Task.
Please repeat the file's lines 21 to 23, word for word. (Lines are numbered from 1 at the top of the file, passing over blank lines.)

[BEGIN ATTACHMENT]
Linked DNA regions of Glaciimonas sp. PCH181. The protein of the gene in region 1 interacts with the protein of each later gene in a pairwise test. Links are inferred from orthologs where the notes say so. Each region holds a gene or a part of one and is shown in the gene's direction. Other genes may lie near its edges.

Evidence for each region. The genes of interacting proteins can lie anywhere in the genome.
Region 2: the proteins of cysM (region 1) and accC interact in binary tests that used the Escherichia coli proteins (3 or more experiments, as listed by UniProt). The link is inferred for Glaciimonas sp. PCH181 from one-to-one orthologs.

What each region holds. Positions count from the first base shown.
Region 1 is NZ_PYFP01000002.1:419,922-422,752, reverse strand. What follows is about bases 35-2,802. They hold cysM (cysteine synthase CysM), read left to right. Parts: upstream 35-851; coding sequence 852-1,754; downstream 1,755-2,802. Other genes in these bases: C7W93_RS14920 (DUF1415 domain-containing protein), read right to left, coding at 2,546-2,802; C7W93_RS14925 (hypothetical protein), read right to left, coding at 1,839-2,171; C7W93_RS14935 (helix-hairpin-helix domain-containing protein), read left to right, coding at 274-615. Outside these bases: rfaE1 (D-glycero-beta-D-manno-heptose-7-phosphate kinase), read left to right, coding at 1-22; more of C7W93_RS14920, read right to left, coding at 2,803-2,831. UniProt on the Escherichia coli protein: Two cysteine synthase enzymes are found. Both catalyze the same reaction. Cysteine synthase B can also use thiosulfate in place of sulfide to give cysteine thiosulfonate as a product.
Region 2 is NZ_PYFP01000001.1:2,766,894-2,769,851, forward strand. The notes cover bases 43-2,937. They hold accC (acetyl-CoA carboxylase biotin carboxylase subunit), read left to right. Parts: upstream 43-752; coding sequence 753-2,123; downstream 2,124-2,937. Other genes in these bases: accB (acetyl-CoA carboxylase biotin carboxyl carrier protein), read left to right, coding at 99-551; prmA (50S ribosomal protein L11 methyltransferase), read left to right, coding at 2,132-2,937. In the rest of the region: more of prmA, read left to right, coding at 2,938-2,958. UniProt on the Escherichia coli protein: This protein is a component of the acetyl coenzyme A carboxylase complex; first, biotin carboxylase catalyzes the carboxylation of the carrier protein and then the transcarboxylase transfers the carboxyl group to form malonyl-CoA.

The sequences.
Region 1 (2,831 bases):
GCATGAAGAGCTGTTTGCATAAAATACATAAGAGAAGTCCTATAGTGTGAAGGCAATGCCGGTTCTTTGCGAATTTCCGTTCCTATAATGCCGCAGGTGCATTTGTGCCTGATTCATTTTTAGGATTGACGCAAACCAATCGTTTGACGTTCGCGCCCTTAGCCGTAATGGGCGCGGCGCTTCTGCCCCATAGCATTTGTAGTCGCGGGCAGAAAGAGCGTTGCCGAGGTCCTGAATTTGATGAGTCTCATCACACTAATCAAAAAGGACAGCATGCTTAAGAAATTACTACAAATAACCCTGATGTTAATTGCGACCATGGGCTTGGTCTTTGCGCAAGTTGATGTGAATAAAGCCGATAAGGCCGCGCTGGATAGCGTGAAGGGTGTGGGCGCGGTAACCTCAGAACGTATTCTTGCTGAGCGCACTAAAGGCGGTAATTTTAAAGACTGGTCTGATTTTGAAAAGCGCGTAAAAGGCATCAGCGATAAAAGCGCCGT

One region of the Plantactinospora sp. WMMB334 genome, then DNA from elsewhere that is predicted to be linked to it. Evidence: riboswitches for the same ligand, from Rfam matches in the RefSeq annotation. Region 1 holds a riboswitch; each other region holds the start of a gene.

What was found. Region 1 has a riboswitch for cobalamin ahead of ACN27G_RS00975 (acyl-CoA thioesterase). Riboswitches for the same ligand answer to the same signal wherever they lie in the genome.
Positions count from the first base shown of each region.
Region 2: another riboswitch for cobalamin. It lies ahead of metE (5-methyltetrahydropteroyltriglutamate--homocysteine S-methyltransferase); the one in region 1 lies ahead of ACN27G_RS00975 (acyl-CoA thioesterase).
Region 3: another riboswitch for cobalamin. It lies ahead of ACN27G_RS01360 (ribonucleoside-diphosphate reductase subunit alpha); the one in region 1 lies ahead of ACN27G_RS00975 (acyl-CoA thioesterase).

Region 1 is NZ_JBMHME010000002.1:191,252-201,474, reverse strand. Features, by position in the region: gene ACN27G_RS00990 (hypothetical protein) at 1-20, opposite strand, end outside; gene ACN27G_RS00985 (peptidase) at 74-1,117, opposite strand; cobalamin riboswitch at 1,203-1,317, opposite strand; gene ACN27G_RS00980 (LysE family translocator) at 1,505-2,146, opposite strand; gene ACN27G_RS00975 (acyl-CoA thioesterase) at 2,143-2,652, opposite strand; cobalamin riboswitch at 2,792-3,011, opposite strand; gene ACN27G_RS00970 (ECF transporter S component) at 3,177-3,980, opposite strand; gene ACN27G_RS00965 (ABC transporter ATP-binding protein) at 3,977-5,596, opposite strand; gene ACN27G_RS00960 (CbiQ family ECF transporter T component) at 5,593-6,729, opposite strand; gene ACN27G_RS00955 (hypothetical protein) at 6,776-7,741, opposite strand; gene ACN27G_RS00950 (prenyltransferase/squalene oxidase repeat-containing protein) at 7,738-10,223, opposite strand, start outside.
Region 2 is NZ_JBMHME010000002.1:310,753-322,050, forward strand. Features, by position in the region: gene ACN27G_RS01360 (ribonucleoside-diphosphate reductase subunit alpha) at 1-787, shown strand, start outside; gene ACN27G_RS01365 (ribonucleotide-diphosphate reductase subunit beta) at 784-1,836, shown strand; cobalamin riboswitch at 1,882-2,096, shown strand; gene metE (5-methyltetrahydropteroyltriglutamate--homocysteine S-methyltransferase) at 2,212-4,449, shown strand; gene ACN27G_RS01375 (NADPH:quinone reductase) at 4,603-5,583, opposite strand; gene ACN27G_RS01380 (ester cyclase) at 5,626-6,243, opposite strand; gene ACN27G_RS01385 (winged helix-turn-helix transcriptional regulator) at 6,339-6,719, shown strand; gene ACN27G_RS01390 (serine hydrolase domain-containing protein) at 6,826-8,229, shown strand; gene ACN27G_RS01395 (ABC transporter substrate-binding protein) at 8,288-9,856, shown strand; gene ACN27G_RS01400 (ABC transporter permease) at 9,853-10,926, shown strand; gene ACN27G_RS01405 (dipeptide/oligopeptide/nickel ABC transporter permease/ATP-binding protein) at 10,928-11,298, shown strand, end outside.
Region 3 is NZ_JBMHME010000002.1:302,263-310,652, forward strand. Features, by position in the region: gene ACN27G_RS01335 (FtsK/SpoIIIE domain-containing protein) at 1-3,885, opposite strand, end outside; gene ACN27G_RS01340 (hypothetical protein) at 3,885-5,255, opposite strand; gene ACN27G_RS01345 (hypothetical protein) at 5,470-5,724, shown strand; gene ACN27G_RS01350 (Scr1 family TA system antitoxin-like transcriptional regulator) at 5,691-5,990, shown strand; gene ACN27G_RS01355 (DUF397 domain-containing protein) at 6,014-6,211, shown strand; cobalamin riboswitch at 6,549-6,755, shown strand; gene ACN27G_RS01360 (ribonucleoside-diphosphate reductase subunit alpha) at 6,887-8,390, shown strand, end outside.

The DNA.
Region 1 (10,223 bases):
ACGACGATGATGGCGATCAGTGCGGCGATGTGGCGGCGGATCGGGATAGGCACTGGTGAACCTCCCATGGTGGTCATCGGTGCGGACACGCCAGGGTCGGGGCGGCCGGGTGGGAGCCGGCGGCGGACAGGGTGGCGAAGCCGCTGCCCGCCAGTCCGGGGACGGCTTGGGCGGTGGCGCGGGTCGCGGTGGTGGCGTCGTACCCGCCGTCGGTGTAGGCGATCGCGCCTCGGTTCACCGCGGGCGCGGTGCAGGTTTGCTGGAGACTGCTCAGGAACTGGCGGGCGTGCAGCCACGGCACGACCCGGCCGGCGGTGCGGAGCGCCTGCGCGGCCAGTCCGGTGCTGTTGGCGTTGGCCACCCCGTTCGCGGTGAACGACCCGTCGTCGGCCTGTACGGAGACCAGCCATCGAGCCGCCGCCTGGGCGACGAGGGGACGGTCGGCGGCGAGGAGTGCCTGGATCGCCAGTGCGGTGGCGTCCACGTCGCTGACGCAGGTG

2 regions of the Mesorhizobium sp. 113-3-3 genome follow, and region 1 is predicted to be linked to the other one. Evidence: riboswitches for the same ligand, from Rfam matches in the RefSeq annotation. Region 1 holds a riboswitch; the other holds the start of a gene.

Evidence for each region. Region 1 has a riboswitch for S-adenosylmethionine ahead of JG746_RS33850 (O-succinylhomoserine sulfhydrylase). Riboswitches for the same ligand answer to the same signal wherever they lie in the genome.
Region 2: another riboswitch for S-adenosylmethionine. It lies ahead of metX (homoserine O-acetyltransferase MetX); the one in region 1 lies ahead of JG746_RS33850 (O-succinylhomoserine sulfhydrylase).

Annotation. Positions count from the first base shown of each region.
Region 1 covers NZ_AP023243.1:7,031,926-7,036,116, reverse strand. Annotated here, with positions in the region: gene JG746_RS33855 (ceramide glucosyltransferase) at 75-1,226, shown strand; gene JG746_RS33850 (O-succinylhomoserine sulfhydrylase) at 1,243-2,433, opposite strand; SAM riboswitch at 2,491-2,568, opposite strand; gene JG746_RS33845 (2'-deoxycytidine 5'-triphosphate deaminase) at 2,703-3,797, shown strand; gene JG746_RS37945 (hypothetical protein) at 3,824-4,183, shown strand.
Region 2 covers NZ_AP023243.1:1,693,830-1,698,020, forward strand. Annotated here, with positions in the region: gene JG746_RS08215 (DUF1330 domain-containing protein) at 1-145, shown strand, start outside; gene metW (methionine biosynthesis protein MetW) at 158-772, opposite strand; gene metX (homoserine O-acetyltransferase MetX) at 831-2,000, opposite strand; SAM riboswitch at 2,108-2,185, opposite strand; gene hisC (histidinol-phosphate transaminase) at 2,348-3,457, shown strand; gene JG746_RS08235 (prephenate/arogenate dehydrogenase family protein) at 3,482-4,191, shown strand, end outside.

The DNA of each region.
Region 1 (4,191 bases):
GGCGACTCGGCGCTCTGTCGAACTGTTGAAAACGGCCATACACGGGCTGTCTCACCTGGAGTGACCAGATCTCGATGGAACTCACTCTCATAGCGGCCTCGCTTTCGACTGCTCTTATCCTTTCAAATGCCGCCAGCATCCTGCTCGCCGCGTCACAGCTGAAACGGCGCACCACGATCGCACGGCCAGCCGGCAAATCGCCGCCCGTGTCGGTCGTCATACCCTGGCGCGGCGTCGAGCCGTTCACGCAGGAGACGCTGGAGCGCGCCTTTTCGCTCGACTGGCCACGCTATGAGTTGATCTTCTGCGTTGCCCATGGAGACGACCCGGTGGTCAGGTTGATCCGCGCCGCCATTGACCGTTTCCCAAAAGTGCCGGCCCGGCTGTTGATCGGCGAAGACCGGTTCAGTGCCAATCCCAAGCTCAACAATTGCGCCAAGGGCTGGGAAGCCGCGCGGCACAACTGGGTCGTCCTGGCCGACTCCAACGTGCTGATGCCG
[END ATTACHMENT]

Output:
2 regions of the Mesorhizobium sp. 113-3-3 genome follow, and region 1 is predicted to be linked to the other one. Evidence: riboswitches for the same ligand, from Rfam matches in the RefSeq annotation. Region 1 holds a riboswitch; the other holds the start of a gene.

Evidence for each region. Region 1 has a riboswitch for S-adenosylmethionine ahead of JG746_RS33850 (O-succinylhomoserine sulfhydrylase). Riboswitches for the same ligand answer to the same signal wherever they lie in the genome.
Region 2: another riboswitch for S-adenosylmethionine. It lies ahead of metX (homoserine O-acetyltransferase MetX); the one in region 1 lies ahead of JG746_RS33850 (O-succinylhomoserine sulfhydrylase).